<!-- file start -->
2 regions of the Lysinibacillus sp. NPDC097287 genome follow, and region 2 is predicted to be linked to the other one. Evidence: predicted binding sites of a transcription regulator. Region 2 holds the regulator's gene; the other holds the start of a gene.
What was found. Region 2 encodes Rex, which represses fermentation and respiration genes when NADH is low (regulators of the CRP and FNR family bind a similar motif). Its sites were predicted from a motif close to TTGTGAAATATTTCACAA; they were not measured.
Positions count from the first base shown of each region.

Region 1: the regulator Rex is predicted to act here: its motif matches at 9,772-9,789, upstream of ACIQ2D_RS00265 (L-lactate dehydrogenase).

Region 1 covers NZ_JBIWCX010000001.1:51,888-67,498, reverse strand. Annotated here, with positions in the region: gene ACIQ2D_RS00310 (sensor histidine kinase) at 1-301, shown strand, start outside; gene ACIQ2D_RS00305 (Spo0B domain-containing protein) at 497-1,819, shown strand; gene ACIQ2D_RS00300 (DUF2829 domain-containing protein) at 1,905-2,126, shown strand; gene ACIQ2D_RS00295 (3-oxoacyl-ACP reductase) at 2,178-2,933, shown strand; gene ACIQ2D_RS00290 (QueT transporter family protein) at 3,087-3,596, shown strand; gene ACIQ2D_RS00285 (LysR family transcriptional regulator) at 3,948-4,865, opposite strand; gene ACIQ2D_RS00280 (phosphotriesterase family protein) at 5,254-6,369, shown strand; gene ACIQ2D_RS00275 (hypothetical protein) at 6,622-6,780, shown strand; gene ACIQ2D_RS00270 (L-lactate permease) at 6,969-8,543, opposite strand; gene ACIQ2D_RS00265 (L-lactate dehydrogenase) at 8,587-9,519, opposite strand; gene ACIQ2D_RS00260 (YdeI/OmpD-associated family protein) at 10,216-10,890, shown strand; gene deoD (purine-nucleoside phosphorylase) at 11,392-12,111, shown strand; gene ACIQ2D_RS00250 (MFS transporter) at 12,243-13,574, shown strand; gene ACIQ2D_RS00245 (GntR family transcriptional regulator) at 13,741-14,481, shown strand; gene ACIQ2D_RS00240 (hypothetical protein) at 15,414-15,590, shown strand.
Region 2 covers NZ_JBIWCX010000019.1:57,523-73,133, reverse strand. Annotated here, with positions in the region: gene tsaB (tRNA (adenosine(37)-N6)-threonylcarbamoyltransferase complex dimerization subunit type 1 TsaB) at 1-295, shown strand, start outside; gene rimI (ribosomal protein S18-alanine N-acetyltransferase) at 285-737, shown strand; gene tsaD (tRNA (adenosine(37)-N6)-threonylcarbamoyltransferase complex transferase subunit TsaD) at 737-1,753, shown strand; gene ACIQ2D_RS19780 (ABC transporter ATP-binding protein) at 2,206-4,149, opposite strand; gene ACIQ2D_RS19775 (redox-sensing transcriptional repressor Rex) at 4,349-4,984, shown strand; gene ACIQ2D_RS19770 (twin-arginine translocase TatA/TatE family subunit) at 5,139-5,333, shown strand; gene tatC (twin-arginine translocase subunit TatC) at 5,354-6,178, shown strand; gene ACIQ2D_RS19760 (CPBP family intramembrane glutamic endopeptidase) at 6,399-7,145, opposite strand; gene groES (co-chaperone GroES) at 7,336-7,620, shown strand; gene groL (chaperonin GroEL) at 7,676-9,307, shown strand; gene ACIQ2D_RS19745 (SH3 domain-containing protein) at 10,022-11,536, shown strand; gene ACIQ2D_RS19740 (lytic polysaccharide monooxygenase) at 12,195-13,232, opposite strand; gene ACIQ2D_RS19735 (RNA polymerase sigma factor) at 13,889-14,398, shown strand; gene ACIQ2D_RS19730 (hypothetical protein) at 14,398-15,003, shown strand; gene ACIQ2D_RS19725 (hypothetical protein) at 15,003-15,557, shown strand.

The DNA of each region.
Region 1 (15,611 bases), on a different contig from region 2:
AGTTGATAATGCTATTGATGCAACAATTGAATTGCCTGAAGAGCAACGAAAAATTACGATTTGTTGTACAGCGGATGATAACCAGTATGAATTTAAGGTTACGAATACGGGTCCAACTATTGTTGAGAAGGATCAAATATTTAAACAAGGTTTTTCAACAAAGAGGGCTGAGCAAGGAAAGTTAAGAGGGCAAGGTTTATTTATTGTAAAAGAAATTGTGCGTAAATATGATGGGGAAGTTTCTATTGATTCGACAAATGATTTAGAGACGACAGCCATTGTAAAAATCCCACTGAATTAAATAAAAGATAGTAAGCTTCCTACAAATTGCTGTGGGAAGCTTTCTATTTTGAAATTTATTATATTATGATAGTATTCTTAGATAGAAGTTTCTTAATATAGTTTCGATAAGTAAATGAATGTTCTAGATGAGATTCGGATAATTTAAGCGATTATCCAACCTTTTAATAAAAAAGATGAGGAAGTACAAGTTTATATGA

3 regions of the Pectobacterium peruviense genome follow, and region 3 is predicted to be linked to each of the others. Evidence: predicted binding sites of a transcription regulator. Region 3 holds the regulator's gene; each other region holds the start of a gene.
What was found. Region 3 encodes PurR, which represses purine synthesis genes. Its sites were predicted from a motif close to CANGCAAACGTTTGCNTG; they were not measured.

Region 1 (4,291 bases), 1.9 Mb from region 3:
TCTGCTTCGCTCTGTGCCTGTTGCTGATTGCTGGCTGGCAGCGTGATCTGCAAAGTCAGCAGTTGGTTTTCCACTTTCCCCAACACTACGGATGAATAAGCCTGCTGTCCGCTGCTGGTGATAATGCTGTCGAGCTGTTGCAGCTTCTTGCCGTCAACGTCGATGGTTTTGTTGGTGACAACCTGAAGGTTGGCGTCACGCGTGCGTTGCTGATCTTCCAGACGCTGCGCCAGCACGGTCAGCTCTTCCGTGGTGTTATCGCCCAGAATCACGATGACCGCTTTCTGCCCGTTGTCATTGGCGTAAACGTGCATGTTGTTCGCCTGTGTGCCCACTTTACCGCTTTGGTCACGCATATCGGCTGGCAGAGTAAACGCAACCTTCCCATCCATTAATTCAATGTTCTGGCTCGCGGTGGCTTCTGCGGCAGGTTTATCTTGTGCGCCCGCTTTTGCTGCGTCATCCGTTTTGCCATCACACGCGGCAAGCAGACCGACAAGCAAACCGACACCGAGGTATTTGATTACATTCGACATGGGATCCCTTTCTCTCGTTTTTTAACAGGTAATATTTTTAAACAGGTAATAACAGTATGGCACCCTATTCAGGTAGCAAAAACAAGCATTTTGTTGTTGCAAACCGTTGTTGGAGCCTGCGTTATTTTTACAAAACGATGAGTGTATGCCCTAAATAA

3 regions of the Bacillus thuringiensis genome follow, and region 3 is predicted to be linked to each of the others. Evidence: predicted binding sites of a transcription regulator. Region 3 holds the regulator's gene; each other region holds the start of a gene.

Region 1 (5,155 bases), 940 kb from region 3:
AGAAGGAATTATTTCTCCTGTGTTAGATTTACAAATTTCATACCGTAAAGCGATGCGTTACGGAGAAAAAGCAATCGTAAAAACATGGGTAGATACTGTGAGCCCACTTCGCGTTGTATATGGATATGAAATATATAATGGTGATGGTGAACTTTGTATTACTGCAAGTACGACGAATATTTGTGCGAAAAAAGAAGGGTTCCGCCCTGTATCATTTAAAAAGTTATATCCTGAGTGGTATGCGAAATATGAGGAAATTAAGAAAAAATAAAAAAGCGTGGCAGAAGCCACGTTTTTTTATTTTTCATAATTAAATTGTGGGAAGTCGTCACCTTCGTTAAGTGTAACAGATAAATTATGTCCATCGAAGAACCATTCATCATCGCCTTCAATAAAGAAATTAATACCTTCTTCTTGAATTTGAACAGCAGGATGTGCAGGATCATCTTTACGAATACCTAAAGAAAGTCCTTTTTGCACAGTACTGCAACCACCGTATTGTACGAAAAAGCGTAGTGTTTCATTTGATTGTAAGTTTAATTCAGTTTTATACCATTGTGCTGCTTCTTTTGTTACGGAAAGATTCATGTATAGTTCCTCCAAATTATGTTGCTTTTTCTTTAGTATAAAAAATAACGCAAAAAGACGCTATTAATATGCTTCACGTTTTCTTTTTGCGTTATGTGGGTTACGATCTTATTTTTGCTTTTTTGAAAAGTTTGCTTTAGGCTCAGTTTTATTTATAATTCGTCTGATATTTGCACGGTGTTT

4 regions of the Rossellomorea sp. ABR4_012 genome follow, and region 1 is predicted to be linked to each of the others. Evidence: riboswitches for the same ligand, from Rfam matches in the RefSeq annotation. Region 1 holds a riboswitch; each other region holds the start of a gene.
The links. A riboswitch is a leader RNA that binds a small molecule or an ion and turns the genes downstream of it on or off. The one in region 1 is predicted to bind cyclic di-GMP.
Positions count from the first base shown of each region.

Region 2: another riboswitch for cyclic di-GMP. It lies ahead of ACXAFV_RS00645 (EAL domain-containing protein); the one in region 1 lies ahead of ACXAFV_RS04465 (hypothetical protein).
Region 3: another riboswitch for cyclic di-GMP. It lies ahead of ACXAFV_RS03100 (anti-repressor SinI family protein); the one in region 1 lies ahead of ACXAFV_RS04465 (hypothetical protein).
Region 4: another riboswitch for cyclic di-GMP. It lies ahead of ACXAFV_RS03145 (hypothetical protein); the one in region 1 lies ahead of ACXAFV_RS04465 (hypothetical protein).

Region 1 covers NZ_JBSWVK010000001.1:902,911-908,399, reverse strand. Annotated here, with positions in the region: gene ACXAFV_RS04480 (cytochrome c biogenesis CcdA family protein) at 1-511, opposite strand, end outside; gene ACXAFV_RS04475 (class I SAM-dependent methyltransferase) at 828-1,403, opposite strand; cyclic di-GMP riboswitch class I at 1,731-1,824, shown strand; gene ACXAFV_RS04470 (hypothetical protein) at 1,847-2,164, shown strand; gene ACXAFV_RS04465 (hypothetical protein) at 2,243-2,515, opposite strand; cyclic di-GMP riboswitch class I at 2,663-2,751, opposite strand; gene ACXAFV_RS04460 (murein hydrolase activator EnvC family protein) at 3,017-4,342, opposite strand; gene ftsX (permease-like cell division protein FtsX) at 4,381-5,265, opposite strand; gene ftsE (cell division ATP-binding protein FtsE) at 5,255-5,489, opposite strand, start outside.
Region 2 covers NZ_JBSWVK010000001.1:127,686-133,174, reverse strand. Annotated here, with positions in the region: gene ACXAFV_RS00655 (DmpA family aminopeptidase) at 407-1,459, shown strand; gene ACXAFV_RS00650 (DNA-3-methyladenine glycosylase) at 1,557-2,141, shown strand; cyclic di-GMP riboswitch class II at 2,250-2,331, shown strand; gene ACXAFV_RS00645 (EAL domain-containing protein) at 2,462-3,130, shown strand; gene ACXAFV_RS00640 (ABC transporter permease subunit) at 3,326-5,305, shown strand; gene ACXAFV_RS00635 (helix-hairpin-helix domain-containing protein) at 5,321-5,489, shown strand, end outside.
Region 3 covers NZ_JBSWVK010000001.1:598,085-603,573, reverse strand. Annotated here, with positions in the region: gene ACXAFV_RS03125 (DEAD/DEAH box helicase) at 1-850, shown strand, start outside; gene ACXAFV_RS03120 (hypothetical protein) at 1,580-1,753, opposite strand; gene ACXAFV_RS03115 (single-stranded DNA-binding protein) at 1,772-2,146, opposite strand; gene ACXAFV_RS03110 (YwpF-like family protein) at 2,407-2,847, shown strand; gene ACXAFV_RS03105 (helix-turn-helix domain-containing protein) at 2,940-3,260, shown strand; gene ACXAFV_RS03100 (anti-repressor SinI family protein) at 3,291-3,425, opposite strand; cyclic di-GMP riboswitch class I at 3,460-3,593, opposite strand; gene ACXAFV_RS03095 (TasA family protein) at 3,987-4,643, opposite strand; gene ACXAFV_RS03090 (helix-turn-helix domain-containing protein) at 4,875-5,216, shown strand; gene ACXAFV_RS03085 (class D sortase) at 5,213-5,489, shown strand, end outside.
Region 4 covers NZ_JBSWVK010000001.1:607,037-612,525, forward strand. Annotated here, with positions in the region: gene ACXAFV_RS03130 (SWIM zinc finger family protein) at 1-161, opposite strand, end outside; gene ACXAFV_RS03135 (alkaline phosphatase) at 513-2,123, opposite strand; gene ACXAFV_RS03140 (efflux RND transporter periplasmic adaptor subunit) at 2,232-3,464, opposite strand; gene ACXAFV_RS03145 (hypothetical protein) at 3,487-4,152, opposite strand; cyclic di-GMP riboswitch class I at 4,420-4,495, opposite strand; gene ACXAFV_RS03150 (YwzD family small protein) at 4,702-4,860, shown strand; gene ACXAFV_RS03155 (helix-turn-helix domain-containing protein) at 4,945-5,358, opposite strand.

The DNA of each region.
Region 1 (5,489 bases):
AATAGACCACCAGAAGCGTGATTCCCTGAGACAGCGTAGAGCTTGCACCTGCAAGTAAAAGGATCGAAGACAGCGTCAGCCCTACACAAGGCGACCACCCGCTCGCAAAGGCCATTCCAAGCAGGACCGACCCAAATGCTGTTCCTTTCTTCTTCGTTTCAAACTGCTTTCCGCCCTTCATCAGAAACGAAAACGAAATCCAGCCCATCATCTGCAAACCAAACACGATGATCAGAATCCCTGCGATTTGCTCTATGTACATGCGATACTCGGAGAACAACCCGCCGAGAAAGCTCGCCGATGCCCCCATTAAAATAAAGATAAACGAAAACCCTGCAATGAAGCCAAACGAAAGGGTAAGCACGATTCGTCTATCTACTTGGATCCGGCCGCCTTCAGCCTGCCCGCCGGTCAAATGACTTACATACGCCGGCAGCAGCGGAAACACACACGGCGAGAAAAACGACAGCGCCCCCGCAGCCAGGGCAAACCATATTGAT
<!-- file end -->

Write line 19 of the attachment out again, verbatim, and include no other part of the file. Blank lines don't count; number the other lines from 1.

Positions count from the first base shown of each region.